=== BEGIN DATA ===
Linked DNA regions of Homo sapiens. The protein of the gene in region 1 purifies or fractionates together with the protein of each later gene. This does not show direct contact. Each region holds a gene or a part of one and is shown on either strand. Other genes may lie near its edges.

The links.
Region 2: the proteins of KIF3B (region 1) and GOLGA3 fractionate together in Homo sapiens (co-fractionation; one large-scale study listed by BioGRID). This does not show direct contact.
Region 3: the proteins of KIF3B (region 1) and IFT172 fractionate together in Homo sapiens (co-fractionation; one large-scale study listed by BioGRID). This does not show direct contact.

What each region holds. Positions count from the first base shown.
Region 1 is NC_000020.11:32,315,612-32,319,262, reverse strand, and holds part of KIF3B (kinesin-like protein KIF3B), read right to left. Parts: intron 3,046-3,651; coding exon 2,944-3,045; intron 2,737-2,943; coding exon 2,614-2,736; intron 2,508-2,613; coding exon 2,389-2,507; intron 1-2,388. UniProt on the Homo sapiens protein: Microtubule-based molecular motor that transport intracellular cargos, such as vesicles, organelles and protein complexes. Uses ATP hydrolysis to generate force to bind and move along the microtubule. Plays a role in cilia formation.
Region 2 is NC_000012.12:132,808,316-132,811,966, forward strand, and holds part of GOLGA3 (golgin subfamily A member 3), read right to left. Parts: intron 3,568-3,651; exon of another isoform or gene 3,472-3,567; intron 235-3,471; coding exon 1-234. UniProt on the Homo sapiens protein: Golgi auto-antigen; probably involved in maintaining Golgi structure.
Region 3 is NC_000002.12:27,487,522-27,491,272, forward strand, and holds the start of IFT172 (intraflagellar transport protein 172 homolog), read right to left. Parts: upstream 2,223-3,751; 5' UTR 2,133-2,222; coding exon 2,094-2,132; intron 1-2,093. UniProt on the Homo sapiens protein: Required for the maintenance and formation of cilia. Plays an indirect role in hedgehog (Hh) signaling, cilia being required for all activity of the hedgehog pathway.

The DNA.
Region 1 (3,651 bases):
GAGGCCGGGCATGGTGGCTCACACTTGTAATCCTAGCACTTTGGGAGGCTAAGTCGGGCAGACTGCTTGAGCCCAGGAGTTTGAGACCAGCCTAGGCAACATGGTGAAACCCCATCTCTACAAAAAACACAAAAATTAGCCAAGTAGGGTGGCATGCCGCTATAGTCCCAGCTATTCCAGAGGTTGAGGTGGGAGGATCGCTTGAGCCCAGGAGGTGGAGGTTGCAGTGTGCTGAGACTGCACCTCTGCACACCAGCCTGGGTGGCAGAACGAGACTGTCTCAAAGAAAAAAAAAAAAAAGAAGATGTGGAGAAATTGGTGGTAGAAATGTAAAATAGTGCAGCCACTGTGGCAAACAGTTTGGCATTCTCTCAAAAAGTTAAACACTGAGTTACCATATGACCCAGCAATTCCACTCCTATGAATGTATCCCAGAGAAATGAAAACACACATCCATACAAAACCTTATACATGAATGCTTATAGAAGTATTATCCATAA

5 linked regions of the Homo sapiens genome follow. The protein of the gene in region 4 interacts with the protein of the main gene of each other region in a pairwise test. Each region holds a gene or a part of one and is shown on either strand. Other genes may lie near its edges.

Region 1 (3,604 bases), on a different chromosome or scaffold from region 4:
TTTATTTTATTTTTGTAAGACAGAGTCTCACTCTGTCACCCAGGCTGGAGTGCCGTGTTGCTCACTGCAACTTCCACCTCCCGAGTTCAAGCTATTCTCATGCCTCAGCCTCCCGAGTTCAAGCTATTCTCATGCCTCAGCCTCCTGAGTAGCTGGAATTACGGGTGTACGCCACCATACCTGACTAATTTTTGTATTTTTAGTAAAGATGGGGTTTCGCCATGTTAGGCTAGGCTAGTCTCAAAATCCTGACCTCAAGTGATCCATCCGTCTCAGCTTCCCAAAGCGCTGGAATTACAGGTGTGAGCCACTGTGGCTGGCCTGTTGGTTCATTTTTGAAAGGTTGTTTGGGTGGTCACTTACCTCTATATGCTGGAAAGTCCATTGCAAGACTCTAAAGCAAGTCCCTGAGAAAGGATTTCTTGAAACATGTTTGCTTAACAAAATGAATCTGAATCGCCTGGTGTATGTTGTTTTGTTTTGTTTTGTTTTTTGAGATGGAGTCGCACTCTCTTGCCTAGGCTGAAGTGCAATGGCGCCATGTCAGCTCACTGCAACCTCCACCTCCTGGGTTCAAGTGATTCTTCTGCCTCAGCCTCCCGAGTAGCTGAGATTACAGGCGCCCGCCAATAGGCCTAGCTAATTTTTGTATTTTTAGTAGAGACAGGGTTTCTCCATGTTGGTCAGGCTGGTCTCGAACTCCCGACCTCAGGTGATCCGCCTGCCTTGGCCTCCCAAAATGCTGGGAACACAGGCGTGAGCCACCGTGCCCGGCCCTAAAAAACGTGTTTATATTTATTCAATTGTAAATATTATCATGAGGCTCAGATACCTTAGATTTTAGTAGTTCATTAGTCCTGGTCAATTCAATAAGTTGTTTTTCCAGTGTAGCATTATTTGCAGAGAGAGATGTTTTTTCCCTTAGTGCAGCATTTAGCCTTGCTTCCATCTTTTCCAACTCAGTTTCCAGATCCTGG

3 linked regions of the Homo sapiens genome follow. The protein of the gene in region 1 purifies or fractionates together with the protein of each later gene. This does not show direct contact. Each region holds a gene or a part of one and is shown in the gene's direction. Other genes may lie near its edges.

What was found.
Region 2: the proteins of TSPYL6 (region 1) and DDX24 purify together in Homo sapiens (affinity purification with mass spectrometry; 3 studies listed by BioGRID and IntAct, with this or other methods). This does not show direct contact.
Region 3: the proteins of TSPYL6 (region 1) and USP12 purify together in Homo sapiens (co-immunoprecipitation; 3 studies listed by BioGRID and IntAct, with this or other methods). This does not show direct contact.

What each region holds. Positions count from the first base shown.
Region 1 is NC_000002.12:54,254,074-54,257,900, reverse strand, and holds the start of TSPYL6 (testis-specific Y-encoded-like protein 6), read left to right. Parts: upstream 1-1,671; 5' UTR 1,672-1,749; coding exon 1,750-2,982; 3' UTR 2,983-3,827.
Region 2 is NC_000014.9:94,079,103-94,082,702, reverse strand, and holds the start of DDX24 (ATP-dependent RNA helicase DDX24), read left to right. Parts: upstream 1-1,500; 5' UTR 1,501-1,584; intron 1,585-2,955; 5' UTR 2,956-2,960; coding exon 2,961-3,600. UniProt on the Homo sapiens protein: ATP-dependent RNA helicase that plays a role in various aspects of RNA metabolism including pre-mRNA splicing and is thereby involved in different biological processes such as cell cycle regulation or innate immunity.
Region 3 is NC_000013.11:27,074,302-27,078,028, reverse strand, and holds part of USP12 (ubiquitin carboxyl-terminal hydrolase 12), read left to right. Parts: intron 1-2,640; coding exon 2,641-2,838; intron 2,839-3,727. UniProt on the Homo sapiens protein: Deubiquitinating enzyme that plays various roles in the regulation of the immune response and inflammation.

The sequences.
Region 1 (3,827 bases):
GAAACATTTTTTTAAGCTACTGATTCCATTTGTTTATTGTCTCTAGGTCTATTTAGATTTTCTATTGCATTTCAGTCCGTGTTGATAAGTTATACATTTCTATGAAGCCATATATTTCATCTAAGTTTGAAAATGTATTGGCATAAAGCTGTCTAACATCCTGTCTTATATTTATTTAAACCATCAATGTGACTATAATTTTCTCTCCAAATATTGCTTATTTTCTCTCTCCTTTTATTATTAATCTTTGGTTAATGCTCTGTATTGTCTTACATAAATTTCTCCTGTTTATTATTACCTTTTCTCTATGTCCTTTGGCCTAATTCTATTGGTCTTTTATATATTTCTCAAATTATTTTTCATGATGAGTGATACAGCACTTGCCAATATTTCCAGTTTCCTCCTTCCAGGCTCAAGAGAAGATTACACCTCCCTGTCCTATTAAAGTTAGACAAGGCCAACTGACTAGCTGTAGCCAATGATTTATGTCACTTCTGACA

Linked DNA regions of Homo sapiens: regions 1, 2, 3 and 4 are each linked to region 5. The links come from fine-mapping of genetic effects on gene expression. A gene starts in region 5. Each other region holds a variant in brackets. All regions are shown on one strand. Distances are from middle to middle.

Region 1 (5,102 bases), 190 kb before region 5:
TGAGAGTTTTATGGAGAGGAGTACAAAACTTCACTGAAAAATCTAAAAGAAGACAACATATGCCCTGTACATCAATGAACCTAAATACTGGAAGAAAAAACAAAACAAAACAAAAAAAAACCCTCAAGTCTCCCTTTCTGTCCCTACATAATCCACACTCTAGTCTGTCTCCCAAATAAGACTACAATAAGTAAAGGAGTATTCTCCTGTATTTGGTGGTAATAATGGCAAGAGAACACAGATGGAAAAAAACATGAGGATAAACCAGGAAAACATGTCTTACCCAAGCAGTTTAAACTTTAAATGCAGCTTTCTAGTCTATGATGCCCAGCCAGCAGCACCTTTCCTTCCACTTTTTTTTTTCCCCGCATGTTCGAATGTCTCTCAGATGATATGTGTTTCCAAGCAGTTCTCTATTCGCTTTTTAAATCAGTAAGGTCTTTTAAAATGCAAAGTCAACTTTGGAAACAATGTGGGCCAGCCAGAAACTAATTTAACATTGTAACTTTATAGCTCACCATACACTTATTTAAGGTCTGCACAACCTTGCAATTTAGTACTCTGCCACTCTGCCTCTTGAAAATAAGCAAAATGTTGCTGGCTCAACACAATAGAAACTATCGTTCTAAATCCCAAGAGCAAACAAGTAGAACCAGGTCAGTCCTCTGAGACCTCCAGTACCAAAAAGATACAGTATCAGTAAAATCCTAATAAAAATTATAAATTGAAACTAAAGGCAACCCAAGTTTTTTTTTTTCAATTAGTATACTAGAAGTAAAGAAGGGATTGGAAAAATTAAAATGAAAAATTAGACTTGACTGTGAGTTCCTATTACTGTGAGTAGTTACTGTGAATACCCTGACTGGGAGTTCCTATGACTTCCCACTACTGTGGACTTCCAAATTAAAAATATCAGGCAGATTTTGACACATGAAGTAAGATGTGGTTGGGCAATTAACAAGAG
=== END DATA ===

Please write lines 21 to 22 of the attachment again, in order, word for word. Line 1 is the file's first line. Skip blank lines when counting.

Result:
Region 2 is NC_000014.9:94,079,103-94,082,702, reverse strand, and holds the start of DDX24 (ATP-dependent RNA helicase DDX24), read left to right. Parts: upstream 1-1,500; 5' UTR 1,501-1,584; intron 1,585-2,955; 5' UTR 2,956-2,960; coding exon 2,961-3,600. UniProt on the Homo sapiens protein: ATP-dependent RNA helicase that plays a role in various aspects of RNA metabolism including pre-mRNA splicing and is thereby involved in different biological processes such as cell cycle regulation or innate immunity.
Region 3 is NC_000013.11:27,074,302-27,078,028, reverse strand, and holds part of USP12 (ubiquitin carboxyl-terminal hydrolase 12), read left to right. Parts: intron 1-2,640; coding exon 2,641-2,838; intron 2,839-3,727. UniProt on the Homo sapiens protein: Deubiquitinating enzyme that plays various roles in the regulation of the immune response and inflammation.